On the other hand, Rajabi and his colleagues [105] successfully prepared and employed silica supported Cobalt(II) salen complex (Figure 6); cobalt acetate was used as a source of Cobalt(II) ion, for the aerobic oxidation of ethylbenzene in presence NHPI at atmospheric pressure. The catalysts were recycled for at least four times, and in the first cycle, 78% product yield and 91% selectivity were realized.

Biradar and Asefa [23] have stated the preparation method of gold nanoparticles as efficient catalysts for alkylbenzene oxidation by reducing Au(III) ions onto mesoporous silica functionalized by hemiaminal reducing agents (Figure 7). The supported nanoporous gold demonstrated efficient catalytic action for the oxidation of diverse range alkyl benzenes as well as linear alkanes in the presence of a TBHP oxidant. It provided unprecedented conversion (∼99%) and selectivity (∼100%) toward carbonyl ketones under mild conditions. They also found that the mesoporous silica supported gold nanocatalysts exhibit the highest activity for ethylbenzene oxidation in acetonitrile followed by THF, ethyl acetate, and toluene, showing that the polar solvents have positive impact on polarity and/or dielectric constant of the reaction intermediates. Moreover, certain solvents outperform others by undergoing a cooxidation process which results in a more powerful oxidizing agent in the course of the reaction.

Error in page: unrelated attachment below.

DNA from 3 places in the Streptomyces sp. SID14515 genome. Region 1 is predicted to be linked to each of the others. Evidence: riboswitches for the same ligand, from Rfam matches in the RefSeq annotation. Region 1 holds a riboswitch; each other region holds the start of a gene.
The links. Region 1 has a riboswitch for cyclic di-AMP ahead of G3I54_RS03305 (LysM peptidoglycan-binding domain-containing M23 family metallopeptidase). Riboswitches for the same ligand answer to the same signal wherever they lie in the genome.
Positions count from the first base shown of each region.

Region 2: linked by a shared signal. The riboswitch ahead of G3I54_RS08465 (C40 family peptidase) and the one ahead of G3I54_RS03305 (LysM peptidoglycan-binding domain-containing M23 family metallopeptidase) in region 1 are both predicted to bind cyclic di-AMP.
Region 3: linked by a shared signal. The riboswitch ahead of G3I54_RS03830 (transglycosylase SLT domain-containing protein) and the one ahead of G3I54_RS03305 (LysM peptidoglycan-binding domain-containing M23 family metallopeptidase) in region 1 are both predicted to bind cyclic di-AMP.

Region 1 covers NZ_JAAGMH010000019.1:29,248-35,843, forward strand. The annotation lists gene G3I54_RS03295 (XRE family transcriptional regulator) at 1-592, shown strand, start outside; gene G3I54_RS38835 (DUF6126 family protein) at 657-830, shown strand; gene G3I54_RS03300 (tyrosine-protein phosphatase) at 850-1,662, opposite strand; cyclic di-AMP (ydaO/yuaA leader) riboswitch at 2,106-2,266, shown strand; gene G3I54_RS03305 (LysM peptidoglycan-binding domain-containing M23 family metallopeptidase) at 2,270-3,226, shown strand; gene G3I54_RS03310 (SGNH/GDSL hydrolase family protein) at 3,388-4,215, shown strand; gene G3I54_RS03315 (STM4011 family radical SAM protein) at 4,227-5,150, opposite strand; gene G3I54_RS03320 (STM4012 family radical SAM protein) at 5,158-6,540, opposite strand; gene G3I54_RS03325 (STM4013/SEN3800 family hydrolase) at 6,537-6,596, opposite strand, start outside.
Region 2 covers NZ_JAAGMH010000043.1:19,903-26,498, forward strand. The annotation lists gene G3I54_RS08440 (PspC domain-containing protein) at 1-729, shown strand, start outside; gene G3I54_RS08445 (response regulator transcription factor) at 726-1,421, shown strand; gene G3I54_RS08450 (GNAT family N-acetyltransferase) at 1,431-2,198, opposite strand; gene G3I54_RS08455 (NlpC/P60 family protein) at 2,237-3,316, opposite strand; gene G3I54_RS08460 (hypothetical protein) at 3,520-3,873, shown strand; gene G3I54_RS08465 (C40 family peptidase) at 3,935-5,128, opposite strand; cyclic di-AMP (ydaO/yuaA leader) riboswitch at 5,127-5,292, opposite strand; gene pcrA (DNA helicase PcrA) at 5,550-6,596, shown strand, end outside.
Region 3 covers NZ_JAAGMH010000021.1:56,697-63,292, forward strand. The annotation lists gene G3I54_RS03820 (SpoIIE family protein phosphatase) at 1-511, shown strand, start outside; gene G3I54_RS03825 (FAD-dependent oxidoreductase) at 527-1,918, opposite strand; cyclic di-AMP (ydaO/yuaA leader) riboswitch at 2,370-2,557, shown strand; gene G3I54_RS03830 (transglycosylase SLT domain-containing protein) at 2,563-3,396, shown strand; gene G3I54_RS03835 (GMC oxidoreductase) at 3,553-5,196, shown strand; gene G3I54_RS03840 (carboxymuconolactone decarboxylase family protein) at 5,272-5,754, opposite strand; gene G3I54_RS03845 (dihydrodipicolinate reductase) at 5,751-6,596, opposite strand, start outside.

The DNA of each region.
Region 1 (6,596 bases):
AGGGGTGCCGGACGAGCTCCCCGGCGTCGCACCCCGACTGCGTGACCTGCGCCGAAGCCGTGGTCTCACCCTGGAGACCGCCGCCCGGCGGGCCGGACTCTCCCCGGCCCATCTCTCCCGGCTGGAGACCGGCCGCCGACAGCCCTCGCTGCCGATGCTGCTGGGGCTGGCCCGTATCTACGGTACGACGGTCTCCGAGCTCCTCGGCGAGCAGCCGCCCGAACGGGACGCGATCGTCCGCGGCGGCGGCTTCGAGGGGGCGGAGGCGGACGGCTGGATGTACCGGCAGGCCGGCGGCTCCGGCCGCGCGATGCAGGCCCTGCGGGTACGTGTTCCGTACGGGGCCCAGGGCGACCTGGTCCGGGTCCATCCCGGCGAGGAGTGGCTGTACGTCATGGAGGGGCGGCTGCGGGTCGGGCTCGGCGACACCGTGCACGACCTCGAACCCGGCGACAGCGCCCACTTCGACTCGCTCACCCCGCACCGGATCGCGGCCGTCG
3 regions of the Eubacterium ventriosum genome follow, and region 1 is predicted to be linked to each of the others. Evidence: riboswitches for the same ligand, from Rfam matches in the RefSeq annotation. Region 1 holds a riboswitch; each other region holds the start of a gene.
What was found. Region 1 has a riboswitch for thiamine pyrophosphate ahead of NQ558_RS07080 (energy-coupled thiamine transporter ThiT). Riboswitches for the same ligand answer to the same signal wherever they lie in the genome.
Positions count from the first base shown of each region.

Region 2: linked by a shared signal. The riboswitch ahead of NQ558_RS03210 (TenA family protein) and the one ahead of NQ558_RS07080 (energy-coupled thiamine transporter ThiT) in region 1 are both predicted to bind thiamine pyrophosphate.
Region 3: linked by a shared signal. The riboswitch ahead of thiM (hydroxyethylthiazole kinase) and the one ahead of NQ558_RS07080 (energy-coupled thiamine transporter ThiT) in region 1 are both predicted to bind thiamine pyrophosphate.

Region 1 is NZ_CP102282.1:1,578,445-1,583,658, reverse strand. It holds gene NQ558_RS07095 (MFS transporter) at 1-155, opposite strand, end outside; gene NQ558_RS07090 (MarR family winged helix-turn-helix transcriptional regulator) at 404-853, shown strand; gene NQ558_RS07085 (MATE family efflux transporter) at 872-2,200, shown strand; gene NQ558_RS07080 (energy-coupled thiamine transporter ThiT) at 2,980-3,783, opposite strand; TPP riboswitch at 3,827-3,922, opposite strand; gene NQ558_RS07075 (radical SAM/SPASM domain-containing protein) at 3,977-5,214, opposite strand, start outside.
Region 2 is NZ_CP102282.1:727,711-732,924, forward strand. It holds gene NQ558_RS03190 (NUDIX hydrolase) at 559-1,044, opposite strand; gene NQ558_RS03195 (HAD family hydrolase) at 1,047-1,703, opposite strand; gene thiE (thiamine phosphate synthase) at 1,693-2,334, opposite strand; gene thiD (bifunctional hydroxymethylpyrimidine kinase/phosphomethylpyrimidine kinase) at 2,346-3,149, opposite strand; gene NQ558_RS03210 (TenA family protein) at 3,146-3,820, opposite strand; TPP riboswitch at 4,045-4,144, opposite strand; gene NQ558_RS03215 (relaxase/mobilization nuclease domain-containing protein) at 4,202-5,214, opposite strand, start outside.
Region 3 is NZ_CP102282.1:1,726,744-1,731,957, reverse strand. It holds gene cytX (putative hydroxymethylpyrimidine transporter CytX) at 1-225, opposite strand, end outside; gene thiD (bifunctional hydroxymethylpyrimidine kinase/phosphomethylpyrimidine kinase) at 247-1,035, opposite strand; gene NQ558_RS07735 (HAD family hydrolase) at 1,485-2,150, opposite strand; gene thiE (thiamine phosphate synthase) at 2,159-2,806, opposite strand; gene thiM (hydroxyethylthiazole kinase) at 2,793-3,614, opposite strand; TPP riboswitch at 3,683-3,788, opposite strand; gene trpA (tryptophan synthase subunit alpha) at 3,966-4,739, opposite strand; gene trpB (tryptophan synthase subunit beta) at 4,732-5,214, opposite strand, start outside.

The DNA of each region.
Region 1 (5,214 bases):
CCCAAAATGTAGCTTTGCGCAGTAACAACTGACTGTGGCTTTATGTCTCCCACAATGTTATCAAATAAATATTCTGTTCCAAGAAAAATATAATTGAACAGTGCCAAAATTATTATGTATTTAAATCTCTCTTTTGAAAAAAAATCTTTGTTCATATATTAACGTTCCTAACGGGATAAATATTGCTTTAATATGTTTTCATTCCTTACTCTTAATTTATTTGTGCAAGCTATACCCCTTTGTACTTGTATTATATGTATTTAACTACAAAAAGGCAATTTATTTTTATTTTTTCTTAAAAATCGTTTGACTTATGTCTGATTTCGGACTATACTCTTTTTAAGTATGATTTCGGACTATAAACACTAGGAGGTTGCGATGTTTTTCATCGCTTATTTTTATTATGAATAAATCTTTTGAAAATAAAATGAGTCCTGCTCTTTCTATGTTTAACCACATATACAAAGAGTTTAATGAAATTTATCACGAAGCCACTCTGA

Anand et al. [26] synthesized four different types of crystalline Ag nanoparticles by impregnating silica with aqueous silver nitrate (Figure 7) and subsequent evaporation at 100°C. The crystalline Ag nanoparticles of size 37 nm showed maximum conversion (92%) and selectivity (99%) towards acetophenone in the absence of any solvent at 90°C. Cobalt(II) Schiff base complexes with modified silica were prepared by refluxing silica gel with 3-aminopropyl-trimethoxysilane in dry dichloromethane wherein the silica was liganded with Co(CH3COO)2·4H2O [106]. The catalysts exhibited 98% conversion and 99% selectivity towards ketone products in the presence of NHPI under an O2 atmosphere. Neeli et al. [24] prepared Cu/SBA-15 catalysts by loading Cu via impregnation wherein Cu(NO3)2·3H2O is the metal source (Figure 7). At 10% Cu loading, the maximum conversion (94%) and selectivity (99%) to acetophenone under solvent-free condition were achieved at 90°C.